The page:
More than misspoke
Governor General David Johnston evoked winces -- the journalistic word of choice -- when he said on-air: "We're a country based on immigration, going right back to our, 'Indigenous people,' who were immigrants as well, 10, 12, 14,000 years ago." Two days later he tweeted an apology for "a miscommunication. Our Indigenous peoples are not immigrants..." managing to offend again with a paternalistic possessive. He didn't actually use the weasel word, misspoke; press accounts did.
I think this goes well beyond a slip; it's a conceit with a useful history in disparaging Indigenous claims. Alberta political science professor and Stephen Harper adviser Tom Flanagan, in a deliberately provocative polemic against those claims, First Nations, Second Thoughts, (2000) wrote: "Canadian Indians now call themselves the 'First Nations' to embody their claim to an Aboriginal right of self-government. Yet they were also the first immigrants because their ancestors, like the ancestors of everyone else in North America, moved here from the Old World." This evoked a flood of outrage, as Flanagan surely intended.
It's the image itself that's powerful and aggressive, a calculated insult, comparing groups crossing the Bering Strait eons ago, "en route" to "Canada," as it were, then arriving like all other "waves" of "immigrants." It implies: You call yourselves First Nations; I see you as just another group landing at Pearson and being shuffled through customs and immigration. Governor General Johnston was an eminent academic and participant in public discussions. He must've known it.
I'm not a Johnston fan because in my opinion he clearly got the gig for currying favour with Stephen Harper by helping him during a tricky phase on the Airbus/Mulroney file in 2008, after which Harper reportedly said that whatever they paid him wasn't enough -- and two years later appointed him Governor General. Since the funding body for Canada 150 is apparently having trouble finding worthy projects to support, I'd suggest a festive public firing of the G.G. and his replacement by a worthier figure. But it might seem churlish, so I won't.
A reprieve for plagiarism
Plagiarism has been going through a rough patch after a long, vigorous run. Copyright began with the Statute of (Queen) Anne in 1710 and looked set to last forever. Before that, authors (bards, minstrels etc.) were expected to lift the best samples from others' works; it's how you acknowledged and perpetuated quality in a largely oral (or oral-written) age. Authorship wasn't a preoccupation, but that all changed with the rise of print, when the originality wars -- including scientists like Isaac Newton -- began.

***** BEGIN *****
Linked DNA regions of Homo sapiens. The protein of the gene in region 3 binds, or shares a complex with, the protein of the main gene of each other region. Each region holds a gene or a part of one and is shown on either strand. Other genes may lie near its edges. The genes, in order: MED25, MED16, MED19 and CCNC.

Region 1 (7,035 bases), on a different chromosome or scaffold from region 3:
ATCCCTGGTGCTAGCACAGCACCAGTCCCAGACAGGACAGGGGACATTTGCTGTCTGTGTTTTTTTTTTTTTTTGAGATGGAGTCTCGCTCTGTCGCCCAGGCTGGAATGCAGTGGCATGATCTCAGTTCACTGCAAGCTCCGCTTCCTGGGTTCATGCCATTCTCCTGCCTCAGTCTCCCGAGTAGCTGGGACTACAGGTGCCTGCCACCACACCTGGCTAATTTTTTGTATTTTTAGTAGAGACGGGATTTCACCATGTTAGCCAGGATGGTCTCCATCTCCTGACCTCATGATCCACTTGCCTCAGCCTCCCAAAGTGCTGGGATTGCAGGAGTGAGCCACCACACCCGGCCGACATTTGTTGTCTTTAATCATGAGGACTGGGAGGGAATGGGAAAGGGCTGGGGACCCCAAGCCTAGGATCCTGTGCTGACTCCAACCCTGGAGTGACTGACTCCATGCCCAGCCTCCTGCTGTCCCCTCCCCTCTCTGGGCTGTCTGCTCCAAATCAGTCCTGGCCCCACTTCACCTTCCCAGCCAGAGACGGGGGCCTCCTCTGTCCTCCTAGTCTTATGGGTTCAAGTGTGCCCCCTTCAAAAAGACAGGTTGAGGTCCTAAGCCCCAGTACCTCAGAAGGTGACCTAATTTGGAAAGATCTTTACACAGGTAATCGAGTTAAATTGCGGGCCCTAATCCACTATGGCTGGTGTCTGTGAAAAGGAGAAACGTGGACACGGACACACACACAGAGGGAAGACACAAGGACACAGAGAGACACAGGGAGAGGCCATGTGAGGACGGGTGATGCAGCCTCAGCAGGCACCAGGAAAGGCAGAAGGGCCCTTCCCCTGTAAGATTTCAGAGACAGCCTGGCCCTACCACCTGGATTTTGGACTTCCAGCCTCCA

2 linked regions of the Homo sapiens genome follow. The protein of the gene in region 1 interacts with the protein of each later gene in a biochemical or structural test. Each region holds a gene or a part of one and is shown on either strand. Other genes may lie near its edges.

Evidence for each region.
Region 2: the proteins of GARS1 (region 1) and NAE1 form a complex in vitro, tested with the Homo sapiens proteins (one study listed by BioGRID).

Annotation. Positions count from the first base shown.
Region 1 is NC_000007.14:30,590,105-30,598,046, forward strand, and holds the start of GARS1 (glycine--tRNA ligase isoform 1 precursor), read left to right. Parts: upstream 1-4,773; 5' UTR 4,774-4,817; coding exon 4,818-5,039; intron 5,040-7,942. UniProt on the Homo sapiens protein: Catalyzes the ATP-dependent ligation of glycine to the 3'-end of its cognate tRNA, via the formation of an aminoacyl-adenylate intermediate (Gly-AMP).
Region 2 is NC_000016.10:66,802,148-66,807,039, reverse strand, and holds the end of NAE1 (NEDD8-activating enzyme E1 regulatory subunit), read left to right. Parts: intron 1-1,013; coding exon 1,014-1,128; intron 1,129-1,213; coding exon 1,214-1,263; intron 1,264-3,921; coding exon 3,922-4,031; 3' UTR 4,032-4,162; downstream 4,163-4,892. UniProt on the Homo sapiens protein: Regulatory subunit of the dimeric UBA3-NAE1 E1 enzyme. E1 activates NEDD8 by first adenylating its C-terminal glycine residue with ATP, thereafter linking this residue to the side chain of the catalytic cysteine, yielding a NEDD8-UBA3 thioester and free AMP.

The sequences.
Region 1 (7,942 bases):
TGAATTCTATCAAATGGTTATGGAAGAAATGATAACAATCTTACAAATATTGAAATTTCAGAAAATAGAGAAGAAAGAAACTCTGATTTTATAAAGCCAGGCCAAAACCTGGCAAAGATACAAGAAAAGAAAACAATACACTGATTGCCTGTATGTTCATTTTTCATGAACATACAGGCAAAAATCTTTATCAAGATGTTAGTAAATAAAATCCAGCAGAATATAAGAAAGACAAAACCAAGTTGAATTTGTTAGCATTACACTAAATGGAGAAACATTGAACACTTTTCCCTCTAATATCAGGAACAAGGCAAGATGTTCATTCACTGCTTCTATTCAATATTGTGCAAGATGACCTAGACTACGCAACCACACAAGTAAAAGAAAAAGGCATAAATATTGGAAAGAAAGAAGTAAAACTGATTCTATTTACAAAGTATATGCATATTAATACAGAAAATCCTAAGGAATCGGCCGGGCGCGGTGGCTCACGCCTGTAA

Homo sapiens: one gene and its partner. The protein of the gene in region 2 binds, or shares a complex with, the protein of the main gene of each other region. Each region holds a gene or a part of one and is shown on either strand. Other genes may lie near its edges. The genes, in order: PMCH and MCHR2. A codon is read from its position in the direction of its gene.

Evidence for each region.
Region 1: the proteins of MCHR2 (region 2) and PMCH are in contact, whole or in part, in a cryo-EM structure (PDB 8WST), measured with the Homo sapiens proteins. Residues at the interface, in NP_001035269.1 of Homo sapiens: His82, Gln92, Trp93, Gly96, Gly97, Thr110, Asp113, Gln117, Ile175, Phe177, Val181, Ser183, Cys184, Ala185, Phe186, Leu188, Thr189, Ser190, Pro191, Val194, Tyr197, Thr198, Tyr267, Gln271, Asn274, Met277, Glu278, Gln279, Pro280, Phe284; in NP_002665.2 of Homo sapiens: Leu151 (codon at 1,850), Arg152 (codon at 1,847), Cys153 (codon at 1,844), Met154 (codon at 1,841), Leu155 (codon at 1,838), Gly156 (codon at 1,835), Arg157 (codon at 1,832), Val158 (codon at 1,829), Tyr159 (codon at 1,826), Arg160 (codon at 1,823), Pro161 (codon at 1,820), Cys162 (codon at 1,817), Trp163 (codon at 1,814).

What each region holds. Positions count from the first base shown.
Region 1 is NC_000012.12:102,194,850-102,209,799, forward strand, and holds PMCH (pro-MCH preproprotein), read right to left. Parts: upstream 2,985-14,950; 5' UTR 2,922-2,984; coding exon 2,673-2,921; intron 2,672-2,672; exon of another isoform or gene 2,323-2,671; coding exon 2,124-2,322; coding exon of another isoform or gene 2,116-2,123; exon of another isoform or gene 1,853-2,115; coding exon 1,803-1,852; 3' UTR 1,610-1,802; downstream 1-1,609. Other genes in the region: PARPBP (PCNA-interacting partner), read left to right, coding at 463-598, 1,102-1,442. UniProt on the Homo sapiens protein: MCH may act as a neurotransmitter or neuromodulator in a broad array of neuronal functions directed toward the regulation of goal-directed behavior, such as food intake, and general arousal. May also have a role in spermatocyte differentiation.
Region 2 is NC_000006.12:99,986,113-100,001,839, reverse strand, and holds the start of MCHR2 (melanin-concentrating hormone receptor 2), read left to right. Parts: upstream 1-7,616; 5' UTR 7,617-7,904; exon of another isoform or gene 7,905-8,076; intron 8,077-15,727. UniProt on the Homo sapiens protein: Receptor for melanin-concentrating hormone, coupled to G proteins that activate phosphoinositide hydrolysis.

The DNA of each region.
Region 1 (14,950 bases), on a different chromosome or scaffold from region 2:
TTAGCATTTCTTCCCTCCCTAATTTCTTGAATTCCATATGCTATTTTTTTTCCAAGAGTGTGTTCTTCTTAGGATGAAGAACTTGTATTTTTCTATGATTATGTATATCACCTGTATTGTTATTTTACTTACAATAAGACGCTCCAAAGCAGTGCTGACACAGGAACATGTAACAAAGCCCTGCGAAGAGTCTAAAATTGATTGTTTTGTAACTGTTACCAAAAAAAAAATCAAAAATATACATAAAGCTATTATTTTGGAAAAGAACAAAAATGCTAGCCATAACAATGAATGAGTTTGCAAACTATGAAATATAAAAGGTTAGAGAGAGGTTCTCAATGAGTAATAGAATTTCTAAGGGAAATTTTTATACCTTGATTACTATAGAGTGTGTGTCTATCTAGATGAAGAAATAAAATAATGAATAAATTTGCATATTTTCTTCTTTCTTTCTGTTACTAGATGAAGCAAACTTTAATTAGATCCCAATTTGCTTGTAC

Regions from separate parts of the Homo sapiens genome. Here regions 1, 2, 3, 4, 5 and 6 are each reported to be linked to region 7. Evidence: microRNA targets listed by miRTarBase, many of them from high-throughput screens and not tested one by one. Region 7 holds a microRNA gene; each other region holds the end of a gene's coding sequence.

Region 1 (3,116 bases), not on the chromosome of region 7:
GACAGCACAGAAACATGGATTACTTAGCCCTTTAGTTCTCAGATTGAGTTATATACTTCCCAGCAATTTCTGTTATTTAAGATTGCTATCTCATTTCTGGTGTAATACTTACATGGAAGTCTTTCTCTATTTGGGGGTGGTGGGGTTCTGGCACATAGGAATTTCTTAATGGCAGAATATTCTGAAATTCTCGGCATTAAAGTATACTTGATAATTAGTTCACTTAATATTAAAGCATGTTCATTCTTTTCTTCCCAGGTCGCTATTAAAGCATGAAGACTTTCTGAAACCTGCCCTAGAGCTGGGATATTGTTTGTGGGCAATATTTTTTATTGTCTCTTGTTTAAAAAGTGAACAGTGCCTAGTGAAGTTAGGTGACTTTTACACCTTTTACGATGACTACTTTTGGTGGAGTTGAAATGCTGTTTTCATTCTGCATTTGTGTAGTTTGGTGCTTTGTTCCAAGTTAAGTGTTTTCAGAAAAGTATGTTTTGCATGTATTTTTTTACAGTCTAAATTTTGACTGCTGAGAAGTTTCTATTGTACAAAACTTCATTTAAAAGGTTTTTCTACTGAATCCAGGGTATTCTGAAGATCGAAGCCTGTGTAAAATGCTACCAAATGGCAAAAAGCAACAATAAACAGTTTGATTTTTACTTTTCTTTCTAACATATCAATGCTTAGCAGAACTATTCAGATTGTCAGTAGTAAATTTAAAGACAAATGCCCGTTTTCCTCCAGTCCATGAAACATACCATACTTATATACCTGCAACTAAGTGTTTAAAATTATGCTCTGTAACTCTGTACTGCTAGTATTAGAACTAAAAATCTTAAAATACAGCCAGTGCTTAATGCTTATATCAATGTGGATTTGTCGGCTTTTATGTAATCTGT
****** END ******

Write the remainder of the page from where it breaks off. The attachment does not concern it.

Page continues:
Now, in an age of mash-ups and the Internet, the era of authorial ownership seems to be tailing off. Think, at random, of the failure of the plagiarism case against "Stairway to Heaven" last year. I view the U of T's intention to strip former Toronto education director Chris Spence of his PhD in this context. With a massive effort, Spence breathed life back into what seemed a dying sin.
The investigation found: "67 examples of passages -- including one that was nine pages long -- that were found to be the work of others...this is not a few random sentences in a 120-page thesis...paragraph after paragraph after paragraph, page after page...taken verbatim or nearly verbatim..."
I view plagiarism with ambivalence. Sure, it's theft and there's the matter of stealing your livelihood along with your words. But it's also a sign of great respect and who doesn't want their words to live forever, with or without credit. I fondly recall, in Grade 8, being accused by my English teacher over a piece of "descriptive" writing: "What travel brochure is this from? Don't you know you're supposed to do your own work?" I protested adamantly but underneath I knew it was a deep compliment. Decades later, he and I became drinking pals.
Glass half full?
In that repellent video of a woman in a Mississauga clinic demanding a white doctor who speaks English and doesn't have brown teeth, I choose to focus on others there who intervened, saying: "Your child really has more issues with you being his mother than with him needing to see a doctor. You're extremely rude and racist."
When the mother asks, "Why are you yelling at me?" someone else replies: "Because you're yelling at everyone." They are measured, firm and active. Picture one of them as our next Governor General.
This column was first published in the Toronto Star.
Image: Flickr/Nick Matthews
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